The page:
Against the New York Giants in Week 6, Smith held receiver Odell Beckham Jr. to one catch for 6 yards in the first half, but after Smith left with a concussion, Beckham torched the Ravens for 216 yards and a pair of second-half touchdowns during a 27-23 Giants win.
Smith missed the Christmas Day game at Pittsburgh, when receiver Antonio Brown lunged across the goal line with nine seconds remaining for a 31-27 Steelers win that knocked the Ravens out of playoff contention. The Steelers scored three times in the fourth quarter during that game, driving 75 yards in 10 plays during the final 90 seconds for the game-winning score.
Clearly, that loss still stung months later, and it might have gone a long way toward shaping the Ravens' offseason priorities.
"I don't think anybody would have expected Pittsburgh to put up 21 points on us in the fourth quarter after that defense held them to 10 for three quarters," owner Steve Bisciotti said at the team's season-ending news conference, noting the Ravens' defense had been ranked No. 1 for much of the season before it "collapsed" during the final month of the season.
"We have two teams at least [in the AFC North] -- Cincinnati and Pittsburgh -- that put great receivers on the field against you, and you have to match that talent, talent for talent," Harbaugh said after the team used their first-round pick on Humphrey. "... You have to match strength for strength, and I think we have done that with this pick, and it gives us a chance to get out there in the fourth quarter, in two-minute, and do the things we need to do to finish games."
Carr is viewed as an upgrade over Shareece Wright, who was let go one year into a three-year deal, and Jefferson is seen as an upgrade over veteran Lardarius Webb, who was expected to move into a reserve role. Carr is also durable -- he entered the season with a streak of 144 consecutive starts, the longest active streak in the NFL among defensive players.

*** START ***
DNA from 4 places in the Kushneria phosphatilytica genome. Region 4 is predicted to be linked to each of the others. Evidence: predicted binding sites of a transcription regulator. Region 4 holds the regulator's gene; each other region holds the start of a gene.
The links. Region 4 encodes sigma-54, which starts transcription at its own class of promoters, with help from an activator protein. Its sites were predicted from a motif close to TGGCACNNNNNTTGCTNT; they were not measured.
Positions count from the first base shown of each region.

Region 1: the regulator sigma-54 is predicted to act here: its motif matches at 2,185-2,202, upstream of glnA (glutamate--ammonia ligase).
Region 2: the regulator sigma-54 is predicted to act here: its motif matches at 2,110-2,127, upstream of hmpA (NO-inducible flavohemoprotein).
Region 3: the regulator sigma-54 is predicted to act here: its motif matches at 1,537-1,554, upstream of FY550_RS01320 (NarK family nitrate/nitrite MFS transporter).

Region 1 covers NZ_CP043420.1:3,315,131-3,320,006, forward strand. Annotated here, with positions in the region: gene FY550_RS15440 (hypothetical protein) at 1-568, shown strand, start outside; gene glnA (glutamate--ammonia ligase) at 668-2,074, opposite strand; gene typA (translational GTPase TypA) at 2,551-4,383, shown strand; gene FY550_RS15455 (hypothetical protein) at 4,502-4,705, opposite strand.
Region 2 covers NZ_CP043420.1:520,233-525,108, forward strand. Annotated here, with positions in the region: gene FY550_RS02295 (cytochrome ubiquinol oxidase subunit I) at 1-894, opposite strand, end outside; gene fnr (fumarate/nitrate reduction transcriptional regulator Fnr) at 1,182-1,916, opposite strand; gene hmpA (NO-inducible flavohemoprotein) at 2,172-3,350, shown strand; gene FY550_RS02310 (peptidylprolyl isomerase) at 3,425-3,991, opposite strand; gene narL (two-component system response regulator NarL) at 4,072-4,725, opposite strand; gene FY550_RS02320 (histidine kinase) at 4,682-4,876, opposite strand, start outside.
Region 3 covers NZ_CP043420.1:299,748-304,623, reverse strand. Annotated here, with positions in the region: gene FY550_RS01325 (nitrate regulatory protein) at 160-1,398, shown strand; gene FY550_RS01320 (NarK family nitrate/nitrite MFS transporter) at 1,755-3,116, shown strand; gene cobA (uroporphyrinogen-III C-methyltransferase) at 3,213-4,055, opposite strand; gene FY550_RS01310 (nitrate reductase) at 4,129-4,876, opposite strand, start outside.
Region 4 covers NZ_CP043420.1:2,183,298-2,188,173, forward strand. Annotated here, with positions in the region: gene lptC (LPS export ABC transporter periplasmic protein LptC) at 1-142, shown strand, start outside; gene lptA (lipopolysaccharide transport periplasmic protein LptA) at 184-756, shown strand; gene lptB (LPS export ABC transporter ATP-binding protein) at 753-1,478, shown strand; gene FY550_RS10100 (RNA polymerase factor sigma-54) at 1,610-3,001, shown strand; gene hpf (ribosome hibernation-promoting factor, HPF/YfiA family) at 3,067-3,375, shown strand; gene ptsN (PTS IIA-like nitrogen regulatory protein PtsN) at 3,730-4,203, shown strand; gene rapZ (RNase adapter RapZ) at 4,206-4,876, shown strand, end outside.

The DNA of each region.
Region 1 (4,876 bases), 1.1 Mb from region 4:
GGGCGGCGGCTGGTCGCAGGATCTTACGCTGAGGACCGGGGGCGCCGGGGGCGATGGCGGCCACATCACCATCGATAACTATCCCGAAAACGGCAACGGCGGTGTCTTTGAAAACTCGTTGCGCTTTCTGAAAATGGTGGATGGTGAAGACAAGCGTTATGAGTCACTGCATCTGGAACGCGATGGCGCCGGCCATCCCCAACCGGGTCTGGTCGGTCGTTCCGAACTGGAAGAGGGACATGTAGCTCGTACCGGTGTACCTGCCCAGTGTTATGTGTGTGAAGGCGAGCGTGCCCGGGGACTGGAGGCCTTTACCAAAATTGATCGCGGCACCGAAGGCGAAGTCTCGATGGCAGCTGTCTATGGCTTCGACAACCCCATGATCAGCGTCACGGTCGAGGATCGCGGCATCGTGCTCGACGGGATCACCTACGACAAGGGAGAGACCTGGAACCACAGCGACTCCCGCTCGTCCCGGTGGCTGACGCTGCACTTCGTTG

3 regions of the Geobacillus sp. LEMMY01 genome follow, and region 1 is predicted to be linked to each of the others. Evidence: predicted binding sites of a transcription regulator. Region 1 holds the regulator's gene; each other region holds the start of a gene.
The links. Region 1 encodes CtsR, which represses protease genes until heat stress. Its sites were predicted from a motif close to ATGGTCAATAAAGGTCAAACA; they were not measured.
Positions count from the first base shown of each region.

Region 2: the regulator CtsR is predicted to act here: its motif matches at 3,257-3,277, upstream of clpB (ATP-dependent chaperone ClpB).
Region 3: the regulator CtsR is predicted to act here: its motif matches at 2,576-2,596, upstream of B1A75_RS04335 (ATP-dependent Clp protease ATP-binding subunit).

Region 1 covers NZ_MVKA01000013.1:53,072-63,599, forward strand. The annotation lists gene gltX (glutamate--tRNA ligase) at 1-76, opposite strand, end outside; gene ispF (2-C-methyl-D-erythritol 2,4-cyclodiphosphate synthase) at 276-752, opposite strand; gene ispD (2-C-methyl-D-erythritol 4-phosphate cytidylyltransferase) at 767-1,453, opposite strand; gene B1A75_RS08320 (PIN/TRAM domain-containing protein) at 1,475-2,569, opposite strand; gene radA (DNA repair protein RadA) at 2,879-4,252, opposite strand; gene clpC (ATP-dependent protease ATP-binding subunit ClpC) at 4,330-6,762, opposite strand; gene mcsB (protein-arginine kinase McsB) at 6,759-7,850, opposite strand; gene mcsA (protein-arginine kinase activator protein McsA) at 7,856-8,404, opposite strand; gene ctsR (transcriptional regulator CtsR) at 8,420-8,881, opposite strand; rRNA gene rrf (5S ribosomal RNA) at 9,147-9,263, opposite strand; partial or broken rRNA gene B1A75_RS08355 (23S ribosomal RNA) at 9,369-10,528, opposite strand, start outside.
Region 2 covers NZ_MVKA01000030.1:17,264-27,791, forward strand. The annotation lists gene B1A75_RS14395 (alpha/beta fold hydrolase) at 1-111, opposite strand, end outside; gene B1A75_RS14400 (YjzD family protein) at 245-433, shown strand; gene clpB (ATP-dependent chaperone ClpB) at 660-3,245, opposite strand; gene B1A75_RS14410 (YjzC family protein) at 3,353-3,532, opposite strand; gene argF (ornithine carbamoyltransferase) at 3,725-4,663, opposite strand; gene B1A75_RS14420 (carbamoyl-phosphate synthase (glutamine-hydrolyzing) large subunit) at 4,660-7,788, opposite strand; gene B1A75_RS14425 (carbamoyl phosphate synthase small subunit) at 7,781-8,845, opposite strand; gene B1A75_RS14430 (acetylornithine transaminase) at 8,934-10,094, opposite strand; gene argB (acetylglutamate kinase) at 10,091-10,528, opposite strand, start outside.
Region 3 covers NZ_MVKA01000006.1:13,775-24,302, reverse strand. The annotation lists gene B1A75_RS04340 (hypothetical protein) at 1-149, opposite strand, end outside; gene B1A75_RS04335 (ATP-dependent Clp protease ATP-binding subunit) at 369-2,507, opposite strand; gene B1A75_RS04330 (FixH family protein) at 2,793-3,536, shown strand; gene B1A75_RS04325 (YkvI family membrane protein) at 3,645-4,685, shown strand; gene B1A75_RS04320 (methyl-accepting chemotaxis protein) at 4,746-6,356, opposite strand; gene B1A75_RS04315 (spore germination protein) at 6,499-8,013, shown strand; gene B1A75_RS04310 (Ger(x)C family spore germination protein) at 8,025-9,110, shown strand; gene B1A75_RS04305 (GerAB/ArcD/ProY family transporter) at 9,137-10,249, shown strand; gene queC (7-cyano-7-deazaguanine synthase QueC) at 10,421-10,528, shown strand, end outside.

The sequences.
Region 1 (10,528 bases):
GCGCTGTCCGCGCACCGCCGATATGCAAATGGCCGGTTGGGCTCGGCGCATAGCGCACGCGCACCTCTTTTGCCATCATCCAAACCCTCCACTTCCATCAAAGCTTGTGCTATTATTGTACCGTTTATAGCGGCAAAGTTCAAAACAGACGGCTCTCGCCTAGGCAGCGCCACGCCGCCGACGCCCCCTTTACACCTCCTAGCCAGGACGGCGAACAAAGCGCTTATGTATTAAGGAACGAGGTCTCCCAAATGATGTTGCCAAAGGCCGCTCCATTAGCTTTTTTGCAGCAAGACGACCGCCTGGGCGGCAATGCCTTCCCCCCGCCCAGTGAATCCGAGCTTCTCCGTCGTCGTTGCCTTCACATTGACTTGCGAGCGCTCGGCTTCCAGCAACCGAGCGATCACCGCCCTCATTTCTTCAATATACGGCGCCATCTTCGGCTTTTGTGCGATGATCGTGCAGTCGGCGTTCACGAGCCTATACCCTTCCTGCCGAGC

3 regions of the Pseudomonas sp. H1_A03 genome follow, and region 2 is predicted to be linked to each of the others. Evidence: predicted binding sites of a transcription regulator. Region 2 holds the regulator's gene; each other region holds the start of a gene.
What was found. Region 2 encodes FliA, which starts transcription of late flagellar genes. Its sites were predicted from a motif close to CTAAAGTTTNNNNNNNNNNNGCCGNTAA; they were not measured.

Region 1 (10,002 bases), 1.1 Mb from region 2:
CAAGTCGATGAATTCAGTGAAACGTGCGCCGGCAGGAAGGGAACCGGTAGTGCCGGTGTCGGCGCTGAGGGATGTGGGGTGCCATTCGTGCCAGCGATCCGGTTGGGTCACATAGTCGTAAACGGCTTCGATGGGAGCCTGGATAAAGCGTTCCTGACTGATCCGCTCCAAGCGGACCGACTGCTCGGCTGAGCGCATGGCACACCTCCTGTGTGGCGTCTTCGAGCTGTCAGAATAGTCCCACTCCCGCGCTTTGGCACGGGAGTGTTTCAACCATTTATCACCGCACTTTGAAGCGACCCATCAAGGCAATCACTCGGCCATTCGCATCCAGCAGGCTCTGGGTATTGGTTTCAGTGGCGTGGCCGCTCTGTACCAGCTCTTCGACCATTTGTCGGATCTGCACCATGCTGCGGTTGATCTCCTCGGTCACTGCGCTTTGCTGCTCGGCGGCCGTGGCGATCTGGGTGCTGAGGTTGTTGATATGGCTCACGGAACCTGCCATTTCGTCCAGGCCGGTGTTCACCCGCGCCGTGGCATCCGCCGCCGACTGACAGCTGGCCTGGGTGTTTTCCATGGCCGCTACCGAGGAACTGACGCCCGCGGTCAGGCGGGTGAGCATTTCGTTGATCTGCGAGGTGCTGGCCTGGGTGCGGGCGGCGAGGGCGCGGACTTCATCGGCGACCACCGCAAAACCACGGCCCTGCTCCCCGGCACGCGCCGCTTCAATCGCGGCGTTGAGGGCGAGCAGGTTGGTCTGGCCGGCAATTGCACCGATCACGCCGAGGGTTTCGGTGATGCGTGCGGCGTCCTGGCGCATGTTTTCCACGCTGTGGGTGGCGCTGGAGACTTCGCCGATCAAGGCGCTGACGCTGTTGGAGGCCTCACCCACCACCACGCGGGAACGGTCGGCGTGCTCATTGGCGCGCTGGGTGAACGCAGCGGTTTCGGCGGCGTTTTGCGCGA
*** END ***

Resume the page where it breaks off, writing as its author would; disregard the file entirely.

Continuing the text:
The importance of depth has already been made clear as the Ravens' secondary suffered a pair of serious injuries during the summer. Promising slot corner Tavon Young was lost for the season with a torn ACL, and second-year defensive back Maurice Canady also suffered a knee injury. Canady was on the original 53-man roster before being moved to injured reserve, making him eligible to return later in the season.
In light of those injuries, Webb took over as the starting slot corner, and the Ravens have versatile Anthony Levine subbing in as well.
With that starting group plus Webb and Levine, the Ravens boast 42 years of experience in the secondary, with a first-round rookie waiting on the sideline.
"When you have a group like we have, on paper, it's expected that you go out there and dominate," Jefferson said. "That's what we want, that's what we strive for each day, even at practice, even in meetings. Let's be professional, and let's be the best at what we do."
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Photo Credit: Sabina Moran/PressBox
Issue 237: September 2017